Thanks TCM, Metropolis might be the best movie I’ve ever seen.

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Originally posted November 9, 2010

Original 1927 Metropolis theatrical release poster
Original 1927 Metropolis theatrical release poster

The 1927 silent German film Metropolis had me spellbound the other night while watching a screening on the Turner Classic movie channel. Directed by maybe the best film director ever, Fritz Lang, almost every other scene in the movie is so well composed they could be used as framed pictures or paintings.

Although Metropolis is first and foremost a political film, it’s also a prelude to all the horror movies of the 40s-60s. Frankenstein would have been frightened by some of the scenes in Metropolis. Dracula’s blood would run cold. There is a scene with The Angel of Death holding the razor sharp sickle that could be the scariest clip of all time. Don’t believe me, see for yourself. The Sci-Fi aspect of the movie is so cutting-edge prophetic that there’s a scene showing two guys using (what would later become) a video-phone type interface system in a two-way, face-to-face, live conversation; This is in 1927, before talking movies were mainstream.

I’m posting this so I won’t ever forget it.

“Metropolis is a 1927 German expressionist film in the science-fiction genre directed by Fritz Lang. Produced in Germany during a stable period of the Weimar Republic, Metropolis is set in a futuristic urban dystopia and makes use of this context to explore the social crisis between workers and owners in capitalism. The film was produced in the Babelsberg Studios by Universum Film A.G. (UFA). The most expensive silent film ever made, it cost approximately 5 million Reichsmark.”[] read more from WIKI

“The film is set in the massive, sprawling futuristic mega-city Metropolis, whose society is divided into two classes: one of planners and management, who live high above the Earth in luxurious skyscrapers; and one of workers, who live and toil underground. The city was founded, built, and is run by the autocratic Joh Fredersen.”

“Like all the other sons of the managers of Metropolis, Fredersen’s son Freder lives a life of luxury in the theatres and stadiums of the skyscraper buildings. One day, as he is playing in the Eternal Gardens, he notices that a beautiful girl has appeared with many children of the workers. She is quickly shooed away, but Freder becomes infatuated with her and follows her down to the workers’ underworld. There, he experiences firsthand the horrors of the workers’ life, and is horrified and disgusted when he sees an enormous machine, known as the M-Machine, violently explode and kill dozens of workers. In the smoke, Freder envisions the M-Machine as Moloch, a monstrous deity to which the hapless workers are sacrificed.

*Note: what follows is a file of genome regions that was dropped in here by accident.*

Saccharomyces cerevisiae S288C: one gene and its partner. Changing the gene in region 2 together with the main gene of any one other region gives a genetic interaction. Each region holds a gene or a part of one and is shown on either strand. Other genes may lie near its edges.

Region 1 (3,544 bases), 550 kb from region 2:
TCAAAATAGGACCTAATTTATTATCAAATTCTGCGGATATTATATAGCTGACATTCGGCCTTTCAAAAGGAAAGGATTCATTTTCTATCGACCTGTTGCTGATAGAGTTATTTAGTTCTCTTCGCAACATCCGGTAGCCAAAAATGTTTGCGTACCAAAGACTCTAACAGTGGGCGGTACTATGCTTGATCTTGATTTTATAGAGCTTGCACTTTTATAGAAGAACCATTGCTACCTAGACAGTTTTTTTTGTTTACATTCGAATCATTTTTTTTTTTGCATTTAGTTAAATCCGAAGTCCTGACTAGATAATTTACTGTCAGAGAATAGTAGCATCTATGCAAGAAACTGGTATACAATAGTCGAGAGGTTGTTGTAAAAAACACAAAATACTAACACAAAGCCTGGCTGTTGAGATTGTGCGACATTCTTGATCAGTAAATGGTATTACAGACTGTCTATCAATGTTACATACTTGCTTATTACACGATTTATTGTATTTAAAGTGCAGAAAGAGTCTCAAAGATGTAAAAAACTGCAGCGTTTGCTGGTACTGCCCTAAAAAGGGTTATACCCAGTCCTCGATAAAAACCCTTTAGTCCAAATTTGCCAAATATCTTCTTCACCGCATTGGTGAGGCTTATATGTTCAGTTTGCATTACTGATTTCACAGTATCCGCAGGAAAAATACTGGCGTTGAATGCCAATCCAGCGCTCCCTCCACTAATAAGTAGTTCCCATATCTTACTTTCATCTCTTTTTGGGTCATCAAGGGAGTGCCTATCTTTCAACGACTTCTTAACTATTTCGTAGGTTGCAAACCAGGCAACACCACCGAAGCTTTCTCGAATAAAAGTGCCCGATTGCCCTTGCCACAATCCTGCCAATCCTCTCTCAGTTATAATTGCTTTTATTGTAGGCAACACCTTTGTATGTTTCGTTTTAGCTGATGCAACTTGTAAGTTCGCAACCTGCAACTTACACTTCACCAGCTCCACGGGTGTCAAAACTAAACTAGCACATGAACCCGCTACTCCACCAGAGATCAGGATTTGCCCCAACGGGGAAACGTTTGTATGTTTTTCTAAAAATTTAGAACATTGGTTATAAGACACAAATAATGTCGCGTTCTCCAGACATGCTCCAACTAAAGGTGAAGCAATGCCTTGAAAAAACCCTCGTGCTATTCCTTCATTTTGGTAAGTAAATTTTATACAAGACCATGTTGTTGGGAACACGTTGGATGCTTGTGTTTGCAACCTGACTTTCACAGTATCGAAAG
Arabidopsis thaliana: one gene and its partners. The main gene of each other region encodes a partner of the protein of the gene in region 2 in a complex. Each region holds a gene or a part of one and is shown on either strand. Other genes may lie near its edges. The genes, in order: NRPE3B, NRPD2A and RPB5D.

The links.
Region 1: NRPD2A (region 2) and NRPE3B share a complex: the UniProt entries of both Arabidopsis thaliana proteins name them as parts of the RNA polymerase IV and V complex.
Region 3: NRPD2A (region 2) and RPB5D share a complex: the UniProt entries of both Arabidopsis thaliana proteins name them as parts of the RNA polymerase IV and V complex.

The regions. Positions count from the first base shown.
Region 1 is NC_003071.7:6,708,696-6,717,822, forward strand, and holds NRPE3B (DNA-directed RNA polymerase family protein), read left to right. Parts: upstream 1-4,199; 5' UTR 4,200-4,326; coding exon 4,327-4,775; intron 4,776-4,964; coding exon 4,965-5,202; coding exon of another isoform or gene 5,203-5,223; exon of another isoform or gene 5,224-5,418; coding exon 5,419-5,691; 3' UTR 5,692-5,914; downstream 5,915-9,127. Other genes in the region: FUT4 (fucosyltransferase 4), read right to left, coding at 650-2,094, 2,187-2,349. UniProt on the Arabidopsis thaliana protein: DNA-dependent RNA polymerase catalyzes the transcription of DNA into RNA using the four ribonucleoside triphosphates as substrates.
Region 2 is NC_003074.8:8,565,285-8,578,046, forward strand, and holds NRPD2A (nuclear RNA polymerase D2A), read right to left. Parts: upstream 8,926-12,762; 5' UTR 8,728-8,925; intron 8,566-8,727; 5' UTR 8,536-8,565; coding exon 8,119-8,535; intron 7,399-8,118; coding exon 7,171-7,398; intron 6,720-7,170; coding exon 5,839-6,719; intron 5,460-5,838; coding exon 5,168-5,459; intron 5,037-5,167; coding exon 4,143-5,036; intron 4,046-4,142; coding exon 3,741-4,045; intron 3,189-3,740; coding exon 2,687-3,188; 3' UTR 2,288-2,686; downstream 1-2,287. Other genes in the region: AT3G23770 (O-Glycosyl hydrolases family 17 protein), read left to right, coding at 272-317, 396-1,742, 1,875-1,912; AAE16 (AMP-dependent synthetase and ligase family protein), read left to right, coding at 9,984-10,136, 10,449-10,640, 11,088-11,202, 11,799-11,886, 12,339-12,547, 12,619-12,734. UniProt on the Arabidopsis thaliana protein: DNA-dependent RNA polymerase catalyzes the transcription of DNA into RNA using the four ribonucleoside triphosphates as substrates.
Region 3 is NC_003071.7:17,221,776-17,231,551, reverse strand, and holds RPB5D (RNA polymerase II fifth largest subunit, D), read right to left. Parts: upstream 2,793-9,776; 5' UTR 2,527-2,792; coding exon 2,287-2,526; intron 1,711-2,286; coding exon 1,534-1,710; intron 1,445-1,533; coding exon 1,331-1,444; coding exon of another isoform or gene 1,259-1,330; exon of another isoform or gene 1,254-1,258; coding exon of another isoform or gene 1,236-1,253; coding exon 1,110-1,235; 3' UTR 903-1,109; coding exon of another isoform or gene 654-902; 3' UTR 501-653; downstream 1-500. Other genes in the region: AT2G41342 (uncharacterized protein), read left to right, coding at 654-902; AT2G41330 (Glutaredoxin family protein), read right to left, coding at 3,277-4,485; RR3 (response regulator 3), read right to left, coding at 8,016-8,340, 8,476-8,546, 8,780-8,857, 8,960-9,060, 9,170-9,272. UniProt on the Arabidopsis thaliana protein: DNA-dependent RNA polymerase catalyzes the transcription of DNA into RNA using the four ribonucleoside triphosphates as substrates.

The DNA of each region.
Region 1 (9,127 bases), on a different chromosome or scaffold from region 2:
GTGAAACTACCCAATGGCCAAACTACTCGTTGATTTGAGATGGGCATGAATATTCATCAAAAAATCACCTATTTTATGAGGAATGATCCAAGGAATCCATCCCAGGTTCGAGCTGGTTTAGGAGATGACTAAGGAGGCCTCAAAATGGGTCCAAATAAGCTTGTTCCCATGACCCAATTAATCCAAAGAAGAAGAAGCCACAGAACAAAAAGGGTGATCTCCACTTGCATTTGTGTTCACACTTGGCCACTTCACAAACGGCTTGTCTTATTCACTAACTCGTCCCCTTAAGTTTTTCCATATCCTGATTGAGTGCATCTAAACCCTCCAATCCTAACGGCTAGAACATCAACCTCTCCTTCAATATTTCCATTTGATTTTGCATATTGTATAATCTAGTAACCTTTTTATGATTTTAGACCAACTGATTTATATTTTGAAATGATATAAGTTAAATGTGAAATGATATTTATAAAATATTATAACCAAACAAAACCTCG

Disgusted, Freder returns to the New Tower of Babel, a massive skyscraper owned by his father. There, he confronts his father and starts crying about the accident at the M-Machine, but Fredersen is more annoyed about hearing about the accident from his son and not from his clerk Josephat. Grot, foreman of the Heart Machine, informs him of papers resembling plans or maps, which have been found in the dead workers’ pockets. Again, because he had not heard the news from Josephat first, Fredersen fires him, and also charges his spy, a slim man, to keep an eye on his son.” read more from WIKI

“On July 1, 2008, film experts in Berlin announced that a 16 mm reduction negative of the original premiere cut of the film, including almost all the lost scenes, had been discovered in the archives of the Museo del Cine (film museum) in Buenos Aires, Argentina. The find was authenticated by film experts working for Die Zeit. Passed around since 1928 from film distributor to private collector to an art foundation, the Metropolis copy arrived at the Museo del Cine, where it stayed undiscovered in their archives. After hearing an anecdote by the cinema club manager — who years before had been surprised by the length when this copy was screened — the museum’s curator and the director of the film department of the Museum of Latin American Art reviewed the film and discovered the missing scenes. The print was in poor condition and required considerable restoration before it was re-premiered in February 2010.”[] readmore from WIKI

If there is a down-side it would be that there are some very long scenes in the last third of the movie.

I’m going to throw out a few phrases here just for the hell of it: THIS IS THE MOTHERLOAD; THIS IS THE GENESIS OF HORROR FILMS; THIS IS THE GENESIS OF SCIENCE FICTION FILMS; This film is the original pattern from which many motion pictures were cut. -carbone

A Google search turned up these photos from the movie.

Metropolis on IMDB
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